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Astley Paston Price

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Astley Paston Price (1826-1886)

1887 Obituary [1]

ASTLEY PASTON PRICE, the third son of the late Dr. Price, of Margate, was born in the year 1826.

He was educated at Margate, and having a considerable taste for chemistry he was, after leaving school, placed by his father with a firm of manufacturing in London. With this firm he remained for about three years, during which time he attended the chemical classes at University College, where he was a favourite pupil of Professor Graham, late Master of the Mint. This acquaintance ripened into a close intimacy and a lasting friendship.

He then went to Giessen, where he studied chemistry under Liebig and took the Ph.D. degree. He subsequently studied at Paris for some years under Pelouze, whose personal friendship he also acquired.

Dr. Price then returned to England, and became Assistant to Dr. Hoffmann at the Royal College of Chemistry, afterwards receiving an appointment in the School of Mines. During this portion of his career he not only attained a very extended knowledge of chemistry, but became the associate and friend of many of the leading chemists of the day, both at home and abroad. Many of his fellow-students at Giessen and Paris will bear witness to the kindness they invariably received from Dr. Price on their visits to this country. His linguistic attainments, as well as his chemical talents, were always at their disposal, and the advantages they derived from his intimate acquaintance with Graham, Hoffmann, Percy, and others, are still remembered by his foreign friends.

During the time Dr. Price was at the College of Chemistry and the School of Mines, he lost none of the opportunities open to him of visiting the large chemical manufacturing works of this country, and few men of his age possessed so varied and extensive a knowledge of practical and technical chemistry as he did.

During this period of his life he was also intimately associated with Mr. (now Sir Frederick) Abel, F.R.S. ; Dr. Odling, F.R.S., now the Oxford Professor of Chemistry, and many rising chemists whose reputations have since become European. The acquaintances then made lasted throughout his life.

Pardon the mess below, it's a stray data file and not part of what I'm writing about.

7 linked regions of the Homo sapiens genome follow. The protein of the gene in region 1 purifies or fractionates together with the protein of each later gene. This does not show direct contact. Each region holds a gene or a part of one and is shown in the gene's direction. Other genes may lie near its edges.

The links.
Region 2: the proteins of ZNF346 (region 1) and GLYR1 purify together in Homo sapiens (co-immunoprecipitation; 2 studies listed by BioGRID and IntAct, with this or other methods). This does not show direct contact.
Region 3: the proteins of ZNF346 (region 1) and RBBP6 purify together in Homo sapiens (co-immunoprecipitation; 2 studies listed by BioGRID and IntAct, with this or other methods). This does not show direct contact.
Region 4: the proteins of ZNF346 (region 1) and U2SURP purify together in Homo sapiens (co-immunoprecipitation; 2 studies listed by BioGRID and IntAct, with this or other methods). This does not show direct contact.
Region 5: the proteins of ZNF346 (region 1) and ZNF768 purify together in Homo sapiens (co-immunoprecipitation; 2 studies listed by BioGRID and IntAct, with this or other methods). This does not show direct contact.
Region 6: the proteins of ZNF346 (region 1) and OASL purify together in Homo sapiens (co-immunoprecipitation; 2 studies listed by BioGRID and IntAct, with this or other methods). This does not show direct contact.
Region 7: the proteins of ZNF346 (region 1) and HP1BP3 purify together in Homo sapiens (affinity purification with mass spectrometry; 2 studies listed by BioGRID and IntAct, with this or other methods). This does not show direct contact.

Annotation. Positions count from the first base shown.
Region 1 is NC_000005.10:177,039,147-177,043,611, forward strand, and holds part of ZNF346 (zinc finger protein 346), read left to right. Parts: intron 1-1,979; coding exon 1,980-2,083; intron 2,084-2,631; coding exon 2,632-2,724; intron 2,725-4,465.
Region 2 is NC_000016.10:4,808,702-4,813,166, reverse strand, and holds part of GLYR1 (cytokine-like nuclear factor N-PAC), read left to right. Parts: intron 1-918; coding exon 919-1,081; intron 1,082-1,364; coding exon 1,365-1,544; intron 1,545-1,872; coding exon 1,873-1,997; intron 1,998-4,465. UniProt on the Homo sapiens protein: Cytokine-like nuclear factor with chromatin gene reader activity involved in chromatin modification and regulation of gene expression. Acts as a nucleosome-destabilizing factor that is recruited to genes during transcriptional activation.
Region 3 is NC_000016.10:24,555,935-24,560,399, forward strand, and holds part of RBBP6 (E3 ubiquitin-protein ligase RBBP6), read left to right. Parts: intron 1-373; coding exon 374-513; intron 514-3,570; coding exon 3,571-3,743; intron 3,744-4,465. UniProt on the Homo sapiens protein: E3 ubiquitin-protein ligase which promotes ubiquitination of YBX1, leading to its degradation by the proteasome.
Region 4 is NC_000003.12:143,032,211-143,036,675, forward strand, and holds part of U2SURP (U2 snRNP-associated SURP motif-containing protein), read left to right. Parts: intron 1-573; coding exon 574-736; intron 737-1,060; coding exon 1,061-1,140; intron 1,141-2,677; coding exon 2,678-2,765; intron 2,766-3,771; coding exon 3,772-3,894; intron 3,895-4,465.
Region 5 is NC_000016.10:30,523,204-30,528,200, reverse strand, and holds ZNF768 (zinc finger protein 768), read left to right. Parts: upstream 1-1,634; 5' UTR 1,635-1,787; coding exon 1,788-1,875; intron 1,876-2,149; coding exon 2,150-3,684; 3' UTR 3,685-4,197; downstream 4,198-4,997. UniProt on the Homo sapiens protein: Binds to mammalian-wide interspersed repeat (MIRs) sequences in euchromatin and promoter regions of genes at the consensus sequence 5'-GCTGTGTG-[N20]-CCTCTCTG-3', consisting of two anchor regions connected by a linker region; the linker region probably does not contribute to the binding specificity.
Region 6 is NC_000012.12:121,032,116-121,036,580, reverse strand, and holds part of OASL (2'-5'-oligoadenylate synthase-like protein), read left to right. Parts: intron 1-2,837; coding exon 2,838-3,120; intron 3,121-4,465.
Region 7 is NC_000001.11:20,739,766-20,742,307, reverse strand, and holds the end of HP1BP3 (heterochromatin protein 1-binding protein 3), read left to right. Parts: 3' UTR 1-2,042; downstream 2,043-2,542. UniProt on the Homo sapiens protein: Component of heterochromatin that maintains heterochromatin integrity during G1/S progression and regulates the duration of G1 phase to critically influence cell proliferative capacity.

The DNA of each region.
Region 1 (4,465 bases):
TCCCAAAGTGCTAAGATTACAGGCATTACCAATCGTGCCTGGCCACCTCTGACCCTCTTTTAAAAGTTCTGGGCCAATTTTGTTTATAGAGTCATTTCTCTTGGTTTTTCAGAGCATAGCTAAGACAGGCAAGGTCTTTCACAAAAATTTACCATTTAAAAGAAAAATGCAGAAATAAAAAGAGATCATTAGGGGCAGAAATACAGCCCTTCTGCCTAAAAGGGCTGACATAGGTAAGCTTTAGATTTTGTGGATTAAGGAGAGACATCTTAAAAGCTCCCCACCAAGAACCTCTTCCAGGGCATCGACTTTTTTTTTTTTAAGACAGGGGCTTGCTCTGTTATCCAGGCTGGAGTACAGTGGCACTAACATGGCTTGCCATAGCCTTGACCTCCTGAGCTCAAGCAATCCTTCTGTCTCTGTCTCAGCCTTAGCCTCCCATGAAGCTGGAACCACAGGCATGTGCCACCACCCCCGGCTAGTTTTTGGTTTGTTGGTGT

In the year 1851 Dr. Price accepted the position of chemist to the silver-works of Messrs. Dillwyn and Co, of Swansea, and took up his residence in Swansea for about six years.

On his return from Swansea, Dr. Price commenced to practice as a consulting chemist in London, and was in this way consulted by many of the largest firms in the kingdom. Although he invariably declined to give evidence in Court as a chemical expert, he had an extensive practice in chemical patent-cases. Amongst others he had the conduct of the chemical part of the great case of Young v. Fernie, in which the validity of Mr. Young’s patent for the manufacture of Paraffin oil was maintained.

Dr. Price was possessed of great inventive talent, and the patent lists for the last thirty-six years contain the records of his many inventions relating to the manufacture of sugar, the treatment of metals and ores, the distillation of carbonaceous materials, the treatment of sewage, &c. For the last ten years of his life he suffered much from ill-health, and was entirely prevented from any active prosecution of his profession ; his interest in chemical science, and in the progress of chemical industry, was however maintained to the last. In private life few men possessed so large a circle of friends, to whom his versatile talents, and his impulsively generous and thoroughly unselfish character universally endeared him. Dr. Price died at Margate on the 3rd of April, 1886.

He was one of the earliest Fellows of the Chemical Society, and was elected an Associate of the Institution on the 23rd of May, 1865.

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